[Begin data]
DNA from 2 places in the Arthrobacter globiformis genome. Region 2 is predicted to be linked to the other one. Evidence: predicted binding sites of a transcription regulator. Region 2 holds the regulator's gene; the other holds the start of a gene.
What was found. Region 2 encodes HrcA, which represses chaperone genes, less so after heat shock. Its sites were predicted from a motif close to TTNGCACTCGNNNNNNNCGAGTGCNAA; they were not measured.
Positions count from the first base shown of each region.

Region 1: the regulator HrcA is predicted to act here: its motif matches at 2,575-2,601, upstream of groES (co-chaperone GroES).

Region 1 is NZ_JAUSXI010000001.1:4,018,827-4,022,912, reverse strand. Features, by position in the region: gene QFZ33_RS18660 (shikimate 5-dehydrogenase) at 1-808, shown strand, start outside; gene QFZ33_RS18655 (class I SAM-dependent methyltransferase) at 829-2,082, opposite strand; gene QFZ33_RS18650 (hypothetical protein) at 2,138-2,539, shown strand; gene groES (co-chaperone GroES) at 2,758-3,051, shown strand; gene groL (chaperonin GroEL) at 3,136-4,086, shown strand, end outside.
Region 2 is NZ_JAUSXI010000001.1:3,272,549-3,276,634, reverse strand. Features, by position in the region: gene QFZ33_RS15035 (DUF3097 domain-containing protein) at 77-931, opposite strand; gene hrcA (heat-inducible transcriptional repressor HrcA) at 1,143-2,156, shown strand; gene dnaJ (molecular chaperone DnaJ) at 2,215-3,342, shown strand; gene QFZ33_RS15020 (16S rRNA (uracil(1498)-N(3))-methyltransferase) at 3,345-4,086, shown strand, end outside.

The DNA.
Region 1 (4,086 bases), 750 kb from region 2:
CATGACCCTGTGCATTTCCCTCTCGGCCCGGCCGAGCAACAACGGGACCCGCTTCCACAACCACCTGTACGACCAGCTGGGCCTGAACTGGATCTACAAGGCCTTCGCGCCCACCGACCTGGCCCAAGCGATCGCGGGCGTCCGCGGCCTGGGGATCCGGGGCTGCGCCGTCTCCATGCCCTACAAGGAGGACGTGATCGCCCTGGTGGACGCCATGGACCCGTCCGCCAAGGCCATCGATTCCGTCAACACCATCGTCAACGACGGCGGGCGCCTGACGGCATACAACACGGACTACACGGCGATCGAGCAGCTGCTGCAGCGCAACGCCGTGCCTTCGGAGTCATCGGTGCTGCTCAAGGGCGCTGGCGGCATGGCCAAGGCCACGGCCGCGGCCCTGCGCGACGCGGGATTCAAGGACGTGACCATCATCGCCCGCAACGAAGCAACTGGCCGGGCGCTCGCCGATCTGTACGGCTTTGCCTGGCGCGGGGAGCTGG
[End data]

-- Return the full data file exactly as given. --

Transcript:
DNA from 2 places in the Arthrobacter globiformis genome. Region 2 is predicted to be linked to the other one. Evidence: predicted binding sites of a transcription regulator. Region 2 holds the regulator's gene; the other holds the start of a gene.
What was found. Region 2 encodes HrcA, which represses chaperone genes, less so after heat shock. Its sites were predicted from a motif close to TTNGCACTCGNNNNNNNCGAGTGCNAA; they were not measured.
Positions count from the first base shown of each region.

Region 1: the regulator HrcA is predicted to act here: its motif matches at 2,575-2,601, upstream of groES (co-chaperone GroES).

Region 1 is NZ_JAUSXI010000001.1:4,018,827-4,022,912, reverse strand. Features, by position in the region: gene QFZ33_RS18660 (shikimate 5-dehydrogenase) at 1-808, shown strand, start outside; gene QFZ33_RS18655 (class I SAM-dependent methyltransferase) at 829-2,082, opposite strand; gene QFZ33_RS18650 (hypothetical protein) at 2,138-2,539, shown strand; gene groES (co-chaperone GroES) at 2,758-3,051, shown strand; gene groL (chaperonin GroEL) at 3,136-4,086, shown strand, end outside.
Region 2 is NZ_JAUSXI010000001.1:3,272,549-3,276,634, reverse strand. Features, by position in the region: gene QFZ33_RS15035 (DUF3097 domain-containing protein) at 77-931, opposite strand; gene hrcA (heat-inducible transcriptional repressor HrcA) at 1,143-2,156, shown strand; gene dnaJ (molecular chaperone DnaJ) at 2,215-3,342, shown strand; gene QFZ33_RS15020 (16S rRNA (uracil(1498)-N(3))-methyltransferase) at 3,345-4,086, shown strand, end outside.

The DNA.
Region 1 (4,086 bases), 750 kb from region 2:
CATGACCCTGTGCATTTCCCTCTCGGCCCGGCCGAGCAACAACGGGACCCGCTTCCACAACCACCTGTACGACCAGCTGGGCCTGAACTGGATCTACAAGGCCTTCGCGCCCACCGACCTGGCCCAAGCGATCGCGGGCGTCCGCGGCCTGGGGATCCGGGGCTGCGCCGTCTCCATGCCCTACAAGGAGGACGTGATCGCCCTGGTGGACGCCATGGACCCGTCCGCCAAGGCCATCGATTCCGTCAACACCATCGTCAACGACGGCGGGCGCCTGACGGCATACAACACGGACTACACGGCGATCGAGCAGCTGCTGCAGCGCAACGCCGTGCCTTCGGAGTCATCGGTGCTGCTCAAGGGCGCTGGCGGCATGGCCAAGGCCACGGCCGCGGCCCTGCGCGACGCGGGATTCAAGGACGTGACCATCATCGCCCGCAACGAAGCAACTGGCCGGGCGCTCGCCGATCTGTACGGCTTTGCCTGGCGCGGGGAGCTGG